MOSCOW, JUNE 6, 2006 (Zenit.org).- Russian Catholics have just ended what might have been their largest-ever pilgrimage to Rome in the post-Soviet era.
“The main objective of our visit,” said Olga Karpova, who organized one of the three buses of pilgrims that went to Rome, “was to pray at the tomb of John Paul II for the intention of his speedy canonization and glorification among the saints and blessed, as well as to meet with his successor, Benedict XVI, to whom we wished to express our love and loyalty.”
“At first we thought we were only 92 people in two buses: one ‘Muscovite’ and the other from ‘St. Petersburg,'” Karpova told ZENIT.
“I say it in quotations because in the Moscow bus there were people from other regions, such as Smolensk, Vladimir, Ivanov, Volgograd and St. Petersburg itself; and in ‘Peter’s’ there were people from the regions of Petrozavodsk, Murmansk, Kaliningrad, Novgorod and other parishes of the northwest of Russia,” Karpova explained.
“However, as there were so many people who wanted to join the pilgrimage, another bus was added with people from more distant regions, such as Nizhni Novgorod, Tyumen, Rostov-na-Dony and others,” she added. “So, on May 16 in John Paul II’s crypt and in Benedict XVI’s audience in St. Peter’s Square on the 17th there were about 150 Russian Catholics together. It was the largest group in the modern history of the Russian Catholic Church.”
The pilgrimage was the culmination of the Year in Remembrance of John Paul II, which the Catholic Church in that country observed.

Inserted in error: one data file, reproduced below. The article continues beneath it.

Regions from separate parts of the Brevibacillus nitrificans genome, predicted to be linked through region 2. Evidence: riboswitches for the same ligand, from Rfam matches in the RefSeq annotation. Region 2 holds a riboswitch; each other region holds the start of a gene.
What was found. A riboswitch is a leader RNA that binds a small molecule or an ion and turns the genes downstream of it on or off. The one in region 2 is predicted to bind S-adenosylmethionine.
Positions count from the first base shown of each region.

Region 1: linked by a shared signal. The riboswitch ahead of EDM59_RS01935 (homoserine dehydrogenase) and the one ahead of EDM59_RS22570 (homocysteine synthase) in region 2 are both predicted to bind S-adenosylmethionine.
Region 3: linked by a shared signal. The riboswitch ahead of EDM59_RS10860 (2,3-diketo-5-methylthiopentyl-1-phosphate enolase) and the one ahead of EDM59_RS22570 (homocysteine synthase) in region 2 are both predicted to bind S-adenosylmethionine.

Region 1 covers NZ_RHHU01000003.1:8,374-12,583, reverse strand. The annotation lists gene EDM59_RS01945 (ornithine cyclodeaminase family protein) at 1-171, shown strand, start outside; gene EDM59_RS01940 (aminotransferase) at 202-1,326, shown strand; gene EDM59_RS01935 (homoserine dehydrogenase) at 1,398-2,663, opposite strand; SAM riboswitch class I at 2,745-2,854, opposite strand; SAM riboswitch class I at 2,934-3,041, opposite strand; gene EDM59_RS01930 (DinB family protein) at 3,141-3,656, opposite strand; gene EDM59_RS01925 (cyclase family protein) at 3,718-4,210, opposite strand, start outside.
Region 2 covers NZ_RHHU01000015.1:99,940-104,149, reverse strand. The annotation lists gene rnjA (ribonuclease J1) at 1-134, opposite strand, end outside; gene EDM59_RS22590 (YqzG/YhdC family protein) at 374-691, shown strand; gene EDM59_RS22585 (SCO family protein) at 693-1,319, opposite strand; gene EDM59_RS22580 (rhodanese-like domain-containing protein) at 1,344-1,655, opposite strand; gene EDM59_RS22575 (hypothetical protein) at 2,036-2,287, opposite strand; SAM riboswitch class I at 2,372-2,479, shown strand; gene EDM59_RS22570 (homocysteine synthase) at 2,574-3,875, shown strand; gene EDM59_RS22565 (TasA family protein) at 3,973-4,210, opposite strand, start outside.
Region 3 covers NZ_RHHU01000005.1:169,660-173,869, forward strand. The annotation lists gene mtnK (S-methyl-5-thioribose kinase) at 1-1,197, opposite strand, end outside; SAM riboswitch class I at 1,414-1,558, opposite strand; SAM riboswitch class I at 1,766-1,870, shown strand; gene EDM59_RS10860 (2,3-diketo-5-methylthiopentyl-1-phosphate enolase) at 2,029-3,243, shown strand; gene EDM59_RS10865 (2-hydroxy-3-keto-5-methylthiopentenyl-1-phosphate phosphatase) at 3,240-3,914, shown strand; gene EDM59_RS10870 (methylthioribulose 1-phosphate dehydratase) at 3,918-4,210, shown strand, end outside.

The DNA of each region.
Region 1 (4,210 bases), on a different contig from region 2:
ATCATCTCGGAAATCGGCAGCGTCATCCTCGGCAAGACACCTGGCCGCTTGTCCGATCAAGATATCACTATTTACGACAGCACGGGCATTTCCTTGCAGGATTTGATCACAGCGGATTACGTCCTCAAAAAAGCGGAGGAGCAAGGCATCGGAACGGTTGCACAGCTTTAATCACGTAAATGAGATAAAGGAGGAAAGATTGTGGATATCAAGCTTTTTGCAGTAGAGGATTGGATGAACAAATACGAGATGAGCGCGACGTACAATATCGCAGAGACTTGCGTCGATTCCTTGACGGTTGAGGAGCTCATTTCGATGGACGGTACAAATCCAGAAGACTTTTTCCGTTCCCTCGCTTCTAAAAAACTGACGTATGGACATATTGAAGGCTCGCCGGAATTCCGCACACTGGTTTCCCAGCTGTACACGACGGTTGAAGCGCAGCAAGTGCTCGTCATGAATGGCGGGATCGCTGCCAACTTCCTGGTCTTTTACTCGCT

What was the reason for such great interest? What drove, for example, a person from Siberia, to travel so many days by bus and train to pray at a Mass with the Pope?
Victor Khrul, editor of the Russian Catholic newspaper Svet Evangelia, told ZENIT: “Neither in the time of the Russian Empire, the Soviet Union nor the now Russian Federation, have Catholics of this country had the opportunity to pray beside the Holy Father.
“Until now no Pope has been able to come to Russia and to realize this dream to pray with him; Catholics have had to go to other countries. During the Soviet era this was unthinkable, as one could not leave the territory.”
Khrul continued: “Some criticize us because they say that we Catholics ‘idealize’ or make the Pope a kind of ‘fetish.’ They say we can see the Pope on television or hear him on the radio. However, it isn’t the same.
“Even if it is in a huge crowd, it is a great emotion to see him, an unrepeatable experience. As if this were not enough, going on pilgrimage is a not-so-easy spiritual work which requires much restraint and patience, but which gives many gifts.”
Olga Karpova told of the impact of the trip on the pilgrims: “Many have written to me that at the moment of the general audience in St. Peter’s Square they realized for the first time the strength of the Catholic Church.”
She said the pilgrims expressed the view that “We realized that we are not alone, that we are not marginalized and, most importantly, that we are a necessary part of the Body of Christ. For us, the meeting with the Pope was the fulfillment of a dream and a gift of God.”
At first it was expected that only 70 of the 150 pilgrims would be taking part in a Eucharistic celebration at John Paul II’s tomb, presided over by the Archbishop Tadeusz Kondrusiewicz of the Mother of God in Moscow Archdiocese.
Resigned, the pilgrims cast lots to see who would be able to be in the crypt. In the end, permission was given to the whole group. At the tomb, pilgrims left the petitions of hundreds of Russian believers who were unable to go to Rome.
During the May 17 general audience with Benedict XVI in St. Peter’s Square, the Russian pilgrims were told that only 20 or 30 of them at most would be in a special area where the Holy Father was. In the end, all 150 pilgrims were able to be beside the Pope.
At the end of the audience, the pilgrims gave Benedict XVI a Russian translation of his encyclical, “Deus Caritas Est.” Archbishop Kondrusiewicz said the Pope was happy with the publication of the document in Russian.